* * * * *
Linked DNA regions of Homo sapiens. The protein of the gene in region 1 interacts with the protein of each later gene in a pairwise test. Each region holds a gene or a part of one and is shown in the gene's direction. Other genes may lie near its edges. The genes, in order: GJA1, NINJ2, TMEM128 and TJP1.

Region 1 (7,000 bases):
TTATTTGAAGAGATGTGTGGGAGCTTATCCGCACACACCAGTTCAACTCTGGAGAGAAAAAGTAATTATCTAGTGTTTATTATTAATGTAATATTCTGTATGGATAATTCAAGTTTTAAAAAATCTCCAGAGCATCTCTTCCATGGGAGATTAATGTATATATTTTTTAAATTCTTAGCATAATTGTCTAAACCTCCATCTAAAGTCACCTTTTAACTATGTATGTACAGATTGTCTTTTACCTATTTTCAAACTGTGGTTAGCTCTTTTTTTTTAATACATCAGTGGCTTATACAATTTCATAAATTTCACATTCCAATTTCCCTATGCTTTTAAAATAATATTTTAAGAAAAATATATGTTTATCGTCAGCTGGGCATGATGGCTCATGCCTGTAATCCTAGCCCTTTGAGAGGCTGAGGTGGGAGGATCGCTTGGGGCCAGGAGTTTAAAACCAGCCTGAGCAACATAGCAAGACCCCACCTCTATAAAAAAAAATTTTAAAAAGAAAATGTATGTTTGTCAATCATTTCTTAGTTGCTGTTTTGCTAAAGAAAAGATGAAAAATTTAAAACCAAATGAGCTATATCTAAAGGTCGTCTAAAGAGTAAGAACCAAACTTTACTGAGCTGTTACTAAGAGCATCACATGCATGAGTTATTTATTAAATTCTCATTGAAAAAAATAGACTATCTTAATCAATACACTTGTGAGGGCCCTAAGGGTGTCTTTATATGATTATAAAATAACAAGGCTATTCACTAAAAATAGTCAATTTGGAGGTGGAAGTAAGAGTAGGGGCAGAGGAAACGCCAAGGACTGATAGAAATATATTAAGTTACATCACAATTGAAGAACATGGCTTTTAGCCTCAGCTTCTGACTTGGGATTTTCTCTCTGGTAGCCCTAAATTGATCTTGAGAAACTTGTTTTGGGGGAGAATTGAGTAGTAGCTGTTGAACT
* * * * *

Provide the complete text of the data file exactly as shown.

Linked DNA regions of Homo sapiens. The protein of the gene in region 1 interacts with the protein of each later gene in a pairwise test. Each region holds a gene or a part of one and is shown in the gene's direction. Other genes may lie near its edges. The genes, in order: GJA1, NINJ2, TMEM128 and TJP1.

Region 1 (7,000 bases):
TTATTTGAAGAGATGTGTGGGAGCTTATCCGCACACACCAGTTCAACTCTGGAGAGAAAAAGTAATTATCTAGTGTTTATTATTAATGTAATATTCTGTATGGATAATTCAAGTTTTAAAAAATCTCCAGAGCATCTCTTCCATGGGAGATTAATGTATATATTTTTTAAATTCTTAGCATAATTGTCTAAACCTCCATCTAAAGTCACCTTTTAACTATGTATGTACAGATTGTCTTTTACCTATTTTCAAACTGTGGTTAGCTCTTTTTTTTTAATACATCAGTGGCTTATACAATTTCATAAATTTCACATTCCAATTTCCCTATGCTTTTAAAATAATATTTTAAGAAAAATATATGTTTATCGTCAGCTGGGCATGATGGCTCATGCCTGTAATCCTAGCCCTTTGAGAGGCTGAGGTGGGAGGATCGCTTGGGGCCAGGAGTTTAAAACCAGCCTGAGCAACATAGCAAGACCCCACCTCTATAAAAAAAAATTTTAAAAAGAAAATGTATGTTTGTCAATCATTTCTTAGTTGCTGTTTTGCTAAAGAAAAGATGAAAAATTTAAAACCAAATGAGCTATATCTAAAGGTCGTCTAAAGAGTAAGAACCAAACTTTACTGAGCTGTTACTAAGAGCATCACATGCATGAGTTATTTATTAAATTCTCATTGAAAAAAATAGACTATCTTAATCAATACACTTGTGAGGGCCCTAAGGGTGTCTTTATATGATTATAAAATAACAAGGCTATTCACTAAAAATAGTCAATTTGGAGGTGGAAGTAAGAGTAGGGGCAGAGGAAACGCCAAGGACTGATAGAAATATATTAAGTTACATCACAATTGAAGAACATGGCTTTTAGCCTCAGCTTCTGACTTGGGATTTTCTCTCTGGTAGCCCTAAATTGATCTTGAGAAACTTGTTTTGGGGGAGAATTGAGTAGTAGCTGTTGAACT